The Final Rule prohibits manufacturers from excluding rebates paid to Medicaid MCOs under certain state supplemental rebate agreements from calculations of AMP, 5i AMP, and Best Price. The Rule accomplishes this change by creating a new definition of “CMS-Authorized State Supplemental Rebate Agreement” that would specifically exclude any supplemental rebate agreement between a manufacturer and Medicaid MCO that results in rebates that are not paid directly to the state under a CMS-authorized State Plan Amendment (SPA). Previously, manufacturers were permitted to make reasonable assumptions about whether to exclude supplemental rebates paid to Medicaid MCOs from AMP, 5i AMP, and Best Price as discounts “arising under” Section 1927. Many manufacturers assumed that all rebates paid under supplemental rebate agreements were excludable. CMS held in the Final Rule that supplemental rebates paid outside of a CMS-authorized SRA are not shared with the state or eventually used to offset state drug expenditures prior to claiming FFP from the federal government. As such, CMS argues that such rebates are not deserving of AMP, 5i AMP, and Best Price exclusion.
Importantly, in the Final Rule, CMS clarifies that the new definition of “CMS-Authorized State Supplemental Rebate Agreement” applies equally to both VBP SRAs and traditional non-VBP SRAs. Once CMS approves either template, rebates provided for under agreements entered into between states and manufacturers are exempt from Best Price.
Manufacturers should be aware that common arrangements in place today with Medicaid MCOs may result in erosion of Best Price and increased Medicaid rebate liability. Before these provisions become effective on January 1, 2022, manufacturers should analyze existing Medicaid SRAs and ensure that any agreements that would negatively impact Best Price are approved under a CMS-authorized SPA.
The Final Rule adopts the changes to the Best Price and AMP exclusions for PAP payments as proposed in June. Specifically, those exclusions (at 42 C.F.R. §§447.504(c), 504(e), and 505(c)) are modified to require that manufacturers ensure that the entire value of their patient assistance be passed on to patients in order to be excluded from Best Price and AMP. To give industry adequate time to develop implementation strategies, the effective date of these changes is delayed two years, to January 1, 2023.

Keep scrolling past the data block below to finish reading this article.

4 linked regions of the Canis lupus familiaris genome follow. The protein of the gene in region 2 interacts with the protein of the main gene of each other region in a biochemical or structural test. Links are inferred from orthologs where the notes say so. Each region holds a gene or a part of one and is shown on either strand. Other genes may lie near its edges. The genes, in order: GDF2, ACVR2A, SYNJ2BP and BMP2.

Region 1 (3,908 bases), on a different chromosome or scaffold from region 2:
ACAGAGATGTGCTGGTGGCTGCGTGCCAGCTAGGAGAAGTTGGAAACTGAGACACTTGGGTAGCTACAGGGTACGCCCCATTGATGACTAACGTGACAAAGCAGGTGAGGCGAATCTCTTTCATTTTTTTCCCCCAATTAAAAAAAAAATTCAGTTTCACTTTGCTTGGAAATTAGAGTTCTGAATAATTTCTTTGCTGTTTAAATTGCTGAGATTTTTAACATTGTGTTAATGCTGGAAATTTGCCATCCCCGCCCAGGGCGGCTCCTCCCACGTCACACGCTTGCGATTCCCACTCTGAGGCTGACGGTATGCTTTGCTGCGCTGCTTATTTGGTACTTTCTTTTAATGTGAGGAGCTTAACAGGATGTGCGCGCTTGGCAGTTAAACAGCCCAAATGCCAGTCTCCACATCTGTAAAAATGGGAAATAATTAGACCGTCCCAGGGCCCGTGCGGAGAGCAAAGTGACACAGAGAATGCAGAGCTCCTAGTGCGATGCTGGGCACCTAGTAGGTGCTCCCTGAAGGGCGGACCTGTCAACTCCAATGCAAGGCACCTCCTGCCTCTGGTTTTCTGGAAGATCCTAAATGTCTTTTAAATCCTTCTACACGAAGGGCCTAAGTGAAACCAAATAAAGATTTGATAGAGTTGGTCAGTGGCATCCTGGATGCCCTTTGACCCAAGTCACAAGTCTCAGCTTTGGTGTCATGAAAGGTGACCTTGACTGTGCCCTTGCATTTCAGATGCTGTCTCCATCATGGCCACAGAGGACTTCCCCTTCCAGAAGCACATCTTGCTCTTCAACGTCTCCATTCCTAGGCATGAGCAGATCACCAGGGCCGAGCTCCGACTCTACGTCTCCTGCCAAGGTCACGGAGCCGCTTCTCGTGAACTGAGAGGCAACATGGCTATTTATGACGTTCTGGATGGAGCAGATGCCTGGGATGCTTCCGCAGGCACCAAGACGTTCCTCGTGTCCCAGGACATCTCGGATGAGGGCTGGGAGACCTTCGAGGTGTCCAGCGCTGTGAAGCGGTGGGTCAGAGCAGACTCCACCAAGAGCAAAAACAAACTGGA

CMS appears to be deeply committed to requiring manufacturers to bear responsibility for how plans and PBMs penalize patients who benefit from manufacturer assistance. Each of dozens of thoughtful policy and implementation objections to the proposed rule provided in comments was summarily rejected. Given a two-year ramp-up, CMS believes, manufacturers will be able to figure out a way to ensure that patient assistance remains with patients, no matter what plans or PBMs might invent to thwart them. Whether this is indeed attainable—or if manufacturers will significantly scale back patient assistance—remains to be seen.
The Final Rule groups comments received about this proposal into five categories: impact on patients, CMS’s legal authority, existence of mechanisms to assist manufacturers with compliance, viability of manufacturer assistance programs, and impact on other federal programs and policies. In response to each and every comment critical of the proposal, CMS rejected the concerns expressed, asserted its authority to establish the “ensure” standard, and expressed a belief that manufacturers can contract their way to compliance (despite imposing no parallel obligations on PBMs or plans). In CMS’s view, the rule does not create an insurmountable burden for manufacturers, because they are already required to hold a reasonable belief that PAP dollars are not price concessions to any entity other than the patient.